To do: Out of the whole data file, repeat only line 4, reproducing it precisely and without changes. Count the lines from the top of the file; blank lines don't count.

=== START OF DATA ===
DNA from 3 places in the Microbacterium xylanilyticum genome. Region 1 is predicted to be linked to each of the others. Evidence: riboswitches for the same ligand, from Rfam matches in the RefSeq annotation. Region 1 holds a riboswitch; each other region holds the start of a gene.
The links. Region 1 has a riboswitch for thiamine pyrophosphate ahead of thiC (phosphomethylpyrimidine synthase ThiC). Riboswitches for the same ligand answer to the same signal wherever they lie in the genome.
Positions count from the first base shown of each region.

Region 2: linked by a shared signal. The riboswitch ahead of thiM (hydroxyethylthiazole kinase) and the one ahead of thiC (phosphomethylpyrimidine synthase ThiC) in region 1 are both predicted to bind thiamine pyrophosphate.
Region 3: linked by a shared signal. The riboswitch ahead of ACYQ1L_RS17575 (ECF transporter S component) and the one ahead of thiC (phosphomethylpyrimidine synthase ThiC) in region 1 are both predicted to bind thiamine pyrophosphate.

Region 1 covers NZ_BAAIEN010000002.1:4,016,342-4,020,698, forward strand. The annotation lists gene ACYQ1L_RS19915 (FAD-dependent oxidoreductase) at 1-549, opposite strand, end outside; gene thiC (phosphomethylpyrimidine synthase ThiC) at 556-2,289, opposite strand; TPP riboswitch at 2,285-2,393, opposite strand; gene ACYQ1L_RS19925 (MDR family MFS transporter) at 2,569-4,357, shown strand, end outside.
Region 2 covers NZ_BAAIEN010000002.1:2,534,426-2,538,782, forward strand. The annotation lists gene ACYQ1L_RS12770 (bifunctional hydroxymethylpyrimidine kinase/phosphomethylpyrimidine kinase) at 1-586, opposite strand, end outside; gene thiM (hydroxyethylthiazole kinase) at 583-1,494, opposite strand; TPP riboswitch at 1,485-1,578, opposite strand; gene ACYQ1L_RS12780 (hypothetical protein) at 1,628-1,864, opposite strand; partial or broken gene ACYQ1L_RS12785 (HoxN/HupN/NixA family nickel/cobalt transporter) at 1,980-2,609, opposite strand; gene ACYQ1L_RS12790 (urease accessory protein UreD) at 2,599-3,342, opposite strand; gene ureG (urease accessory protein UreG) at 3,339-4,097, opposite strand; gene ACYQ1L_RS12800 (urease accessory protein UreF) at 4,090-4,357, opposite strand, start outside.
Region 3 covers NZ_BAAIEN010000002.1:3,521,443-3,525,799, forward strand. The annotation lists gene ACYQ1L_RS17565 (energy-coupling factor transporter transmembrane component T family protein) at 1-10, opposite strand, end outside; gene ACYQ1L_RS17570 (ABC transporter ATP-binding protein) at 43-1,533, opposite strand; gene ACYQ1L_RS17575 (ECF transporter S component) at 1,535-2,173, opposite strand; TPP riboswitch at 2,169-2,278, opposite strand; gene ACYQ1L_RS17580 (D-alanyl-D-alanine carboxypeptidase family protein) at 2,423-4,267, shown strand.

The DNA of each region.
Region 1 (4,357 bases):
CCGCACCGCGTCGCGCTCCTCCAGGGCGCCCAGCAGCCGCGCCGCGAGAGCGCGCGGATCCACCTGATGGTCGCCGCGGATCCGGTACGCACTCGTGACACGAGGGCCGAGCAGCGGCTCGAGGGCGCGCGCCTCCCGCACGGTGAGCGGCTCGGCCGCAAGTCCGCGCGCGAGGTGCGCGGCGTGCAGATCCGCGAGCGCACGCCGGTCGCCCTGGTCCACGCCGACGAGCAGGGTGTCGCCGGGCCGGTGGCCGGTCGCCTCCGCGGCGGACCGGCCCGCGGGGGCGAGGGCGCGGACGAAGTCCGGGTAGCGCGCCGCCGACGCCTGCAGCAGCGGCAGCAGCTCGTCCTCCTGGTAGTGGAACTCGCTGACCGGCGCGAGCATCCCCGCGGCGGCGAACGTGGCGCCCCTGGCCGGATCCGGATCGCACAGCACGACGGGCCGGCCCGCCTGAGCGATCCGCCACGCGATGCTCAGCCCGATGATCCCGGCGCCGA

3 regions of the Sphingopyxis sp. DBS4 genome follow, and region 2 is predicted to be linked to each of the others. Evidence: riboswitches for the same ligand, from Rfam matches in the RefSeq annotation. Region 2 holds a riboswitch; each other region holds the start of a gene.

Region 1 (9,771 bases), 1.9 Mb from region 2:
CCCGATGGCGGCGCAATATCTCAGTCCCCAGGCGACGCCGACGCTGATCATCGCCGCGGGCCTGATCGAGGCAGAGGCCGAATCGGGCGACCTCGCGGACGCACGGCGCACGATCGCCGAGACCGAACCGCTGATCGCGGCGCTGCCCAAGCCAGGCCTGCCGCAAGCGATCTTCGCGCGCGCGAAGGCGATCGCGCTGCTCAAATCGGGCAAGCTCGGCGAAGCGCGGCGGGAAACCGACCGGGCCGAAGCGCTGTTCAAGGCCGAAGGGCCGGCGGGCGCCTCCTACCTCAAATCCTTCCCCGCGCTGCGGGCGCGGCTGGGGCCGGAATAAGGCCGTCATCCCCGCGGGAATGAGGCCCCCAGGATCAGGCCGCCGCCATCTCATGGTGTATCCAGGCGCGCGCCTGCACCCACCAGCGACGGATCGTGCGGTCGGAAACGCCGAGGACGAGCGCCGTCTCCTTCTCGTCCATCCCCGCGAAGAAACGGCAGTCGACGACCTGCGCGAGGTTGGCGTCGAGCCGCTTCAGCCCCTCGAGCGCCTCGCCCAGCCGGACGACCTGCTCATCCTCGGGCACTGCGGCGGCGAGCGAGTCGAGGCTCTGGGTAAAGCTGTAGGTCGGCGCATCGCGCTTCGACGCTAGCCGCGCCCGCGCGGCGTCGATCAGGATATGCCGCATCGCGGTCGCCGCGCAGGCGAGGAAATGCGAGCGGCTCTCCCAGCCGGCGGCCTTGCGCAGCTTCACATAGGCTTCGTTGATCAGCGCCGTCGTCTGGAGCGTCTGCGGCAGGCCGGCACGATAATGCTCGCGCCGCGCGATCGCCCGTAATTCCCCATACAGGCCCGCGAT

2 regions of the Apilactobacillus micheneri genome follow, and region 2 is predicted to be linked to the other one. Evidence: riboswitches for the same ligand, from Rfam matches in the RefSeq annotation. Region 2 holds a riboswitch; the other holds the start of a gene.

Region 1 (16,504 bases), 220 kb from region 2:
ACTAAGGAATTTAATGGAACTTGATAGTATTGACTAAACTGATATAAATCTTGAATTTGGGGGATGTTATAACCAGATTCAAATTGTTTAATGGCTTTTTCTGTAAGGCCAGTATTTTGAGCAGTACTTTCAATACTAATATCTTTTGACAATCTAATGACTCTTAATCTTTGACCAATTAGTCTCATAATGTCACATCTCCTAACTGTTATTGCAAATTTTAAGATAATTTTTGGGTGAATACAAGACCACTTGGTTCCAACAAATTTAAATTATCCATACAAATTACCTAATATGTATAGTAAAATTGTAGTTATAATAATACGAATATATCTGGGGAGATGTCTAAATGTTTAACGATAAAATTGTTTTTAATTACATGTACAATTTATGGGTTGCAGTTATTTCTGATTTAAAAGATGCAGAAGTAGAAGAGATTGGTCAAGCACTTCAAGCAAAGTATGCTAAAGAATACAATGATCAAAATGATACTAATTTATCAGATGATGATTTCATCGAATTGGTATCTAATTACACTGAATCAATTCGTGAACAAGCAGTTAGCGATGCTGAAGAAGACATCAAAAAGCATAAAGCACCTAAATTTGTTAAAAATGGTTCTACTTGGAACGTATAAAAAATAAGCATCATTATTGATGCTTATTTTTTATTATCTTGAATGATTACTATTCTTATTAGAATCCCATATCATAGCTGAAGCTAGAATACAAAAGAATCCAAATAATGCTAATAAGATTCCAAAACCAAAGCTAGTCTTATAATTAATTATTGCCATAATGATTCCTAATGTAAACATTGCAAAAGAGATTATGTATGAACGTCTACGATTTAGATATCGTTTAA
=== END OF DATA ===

Region 2: linked by a shared signal. The riboswitch ahead of thiM (hydroxyethylthiazole kinase) and the one ahead of thiC (phosphomethylpyrimidine synthase ThiC) in region 1 are both predicted to bind thiamine pyrophosphate.